110 people are diagnosed with bowel cancer everyday – that’s someone every 15 minutes.2
Facts about bowel cancer
There are five things you can do to help prevent developing bowel cancer. Here's how:
Eating a high fibre diet. Statistics show that 12% of bowel cancers are associated with not eating enough fibre. Foods that are rich in fibre can help to move waste through your digestive system faster and reduce issues such as constipation and inflammation. High fibre foods include; fruit, vegetables, beans, pulses, nuts and wholegrains. You should aim to eat around 30g of fibre every day3.
Maintaining a healthy weight. If you’re overweight or obese, you are at an increased risk of bowel cancer. This is even more common in men. As 13% of bowel cancers are linked to being overweight, keeping your body weight at a healthy level is really important2. Vigorous exercise can actually help to reduce the risk of obesity-related bowel cancer4.
Eating less processed foods and meat. With 21% of bowel cancers linked to over-consuming processed and red meat, watching what you eat is of high importance. Processed meat actually has the same cancer-causing classification as smoking. In fact, there would be 8800 fewer cases of bowel cancer a year if no-one ate processed or red meat2. This doesn’t mean that you need to stop eating processed and red meat altogether, but instead limit the amount you eat to 500g or less a week.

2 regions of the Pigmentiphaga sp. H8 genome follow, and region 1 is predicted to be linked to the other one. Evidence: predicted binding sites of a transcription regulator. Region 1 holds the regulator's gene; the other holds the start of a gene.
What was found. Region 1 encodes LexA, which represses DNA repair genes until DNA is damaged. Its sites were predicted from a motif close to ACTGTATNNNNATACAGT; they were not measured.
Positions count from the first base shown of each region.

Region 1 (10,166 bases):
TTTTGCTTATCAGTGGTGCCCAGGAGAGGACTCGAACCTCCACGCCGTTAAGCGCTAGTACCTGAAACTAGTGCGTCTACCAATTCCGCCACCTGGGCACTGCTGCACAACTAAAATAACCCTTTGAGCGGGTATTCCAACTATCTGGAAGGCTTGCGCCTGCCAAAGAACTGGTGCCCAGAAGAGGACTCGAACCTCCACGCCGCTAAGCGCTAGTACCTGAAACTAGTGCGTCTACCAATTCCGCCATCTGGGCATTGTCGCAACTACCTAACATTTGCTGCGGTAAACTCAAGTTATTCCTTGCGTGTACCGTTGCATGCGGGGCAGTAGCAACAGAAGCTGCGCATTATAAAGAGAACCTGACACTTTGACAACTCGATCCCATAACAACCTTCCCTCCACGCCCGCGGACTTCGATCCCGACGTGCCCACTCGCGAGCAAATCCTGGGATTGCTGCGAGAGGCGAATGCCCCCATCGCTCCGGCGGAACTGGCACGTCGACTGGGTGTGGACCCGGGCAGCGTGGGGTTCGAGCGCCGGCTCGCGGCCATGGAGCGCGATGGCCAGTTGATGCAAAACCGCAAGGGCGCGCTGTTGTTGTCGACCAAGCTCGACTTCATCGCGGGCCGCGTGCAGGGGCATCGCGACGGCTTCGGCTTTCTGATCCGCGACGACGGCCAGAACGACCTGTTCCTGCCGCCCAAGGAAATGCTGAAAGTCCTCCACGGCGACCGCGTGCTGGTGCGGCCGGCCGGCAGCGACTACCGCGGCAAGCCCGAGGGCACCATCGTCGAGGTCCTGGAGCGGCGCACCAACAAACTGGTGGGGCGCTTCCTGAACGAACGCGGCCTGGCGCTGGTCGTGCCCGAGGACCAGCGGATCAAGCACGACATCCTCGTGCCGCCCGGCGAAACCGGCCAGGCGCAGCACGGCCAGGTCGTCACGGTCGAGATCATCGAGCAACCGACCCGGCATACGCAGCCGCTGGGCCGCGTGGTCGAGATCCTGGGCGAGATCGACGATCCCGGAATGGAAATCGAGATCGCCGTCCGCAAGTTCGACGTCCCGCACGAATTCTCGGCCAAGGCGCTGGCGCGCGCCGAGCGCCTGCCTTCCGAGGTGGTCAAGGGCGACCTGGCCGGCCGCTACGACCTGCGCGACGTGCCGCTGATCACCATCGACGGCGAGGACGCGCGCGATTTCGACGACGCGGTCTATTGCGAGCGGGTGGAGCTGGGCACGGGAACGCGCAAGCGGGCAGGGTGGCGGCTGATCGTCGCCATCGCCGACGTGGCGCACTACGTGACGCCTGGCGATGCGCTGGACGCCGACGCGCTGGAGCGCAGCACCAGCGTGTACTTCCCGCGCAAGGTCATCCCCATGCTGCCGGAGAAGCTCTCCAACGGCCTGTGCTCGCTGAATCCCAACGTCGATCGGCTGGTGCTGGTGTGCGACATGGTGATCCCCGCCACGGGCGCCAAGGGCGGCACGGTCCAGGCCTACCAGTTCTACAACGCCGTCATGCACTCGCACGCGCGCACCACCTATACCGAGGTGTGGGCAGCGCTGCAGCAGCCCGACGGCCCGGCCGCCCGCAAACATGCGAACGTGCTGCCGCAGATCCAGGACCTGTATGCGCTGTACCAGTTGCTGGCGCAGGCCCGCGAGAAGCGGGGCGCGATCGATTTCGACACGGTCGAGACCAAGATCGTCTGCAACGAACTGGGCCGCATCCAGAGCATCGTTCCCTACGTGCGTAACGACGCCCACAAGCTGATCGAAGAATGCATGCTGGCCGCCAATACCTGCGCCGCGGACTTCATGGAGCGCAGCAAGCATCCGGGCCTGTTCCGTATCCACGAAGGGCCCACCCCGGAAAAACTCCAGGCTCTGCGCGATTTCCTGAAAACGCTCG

Drinking less alcohol. Consuming too much alcohol can also increase your risk of bowel cancer. It’s estimated that 11% of bowel cancer cases are linked to alcohol, so it’s best to stick to the recommended daily allowances; no more than 14 units per week5. However, the more you cut down, the more you decrease your risk.
Stop smoking. Smokers are more likely to develop bowel cancer with an estimated 8% of cases linked to smoking cigarettes5. Aside from bowel cancer prevention, stopping smoking has a vast array of health benefits and a decreased risk of developing a range of diseases.
Get screened. The earlier you catch bowel cancer, the more treatable it is. But did you know that you’re entitled to a free bowel scope screen on the NHS at aged 55? And between the ages of 60 and 74 (50 and 74 in Scotland) you will be entitled to a bowel cancer stool test every two years. This is an easy and non-invasive test that can be done at home, so it’s important not to put it off.
Common signs and symptoms of bowel cancer
Screening can detect bowel cancer even before symptoms are noticed and can also help prevent bowel cancer from developing. If you decide to get screened, there are a number of different screening options available.
Here are the different screening options available
If you’re worried at all about bowel cancer, don’t put off getting tested. In most cases, results will be clear. However, if any further investigations are needed, it’s important to remember that acting early is one of the most powerful ways of improving your chances of successful treatment.
Find out more by watching our video on being bowel cancer aware.
For more information on bowel cancer symptoms, prevention and advice, contact one of BMI Healthcare’s Bowel Cancer Screening Clinics.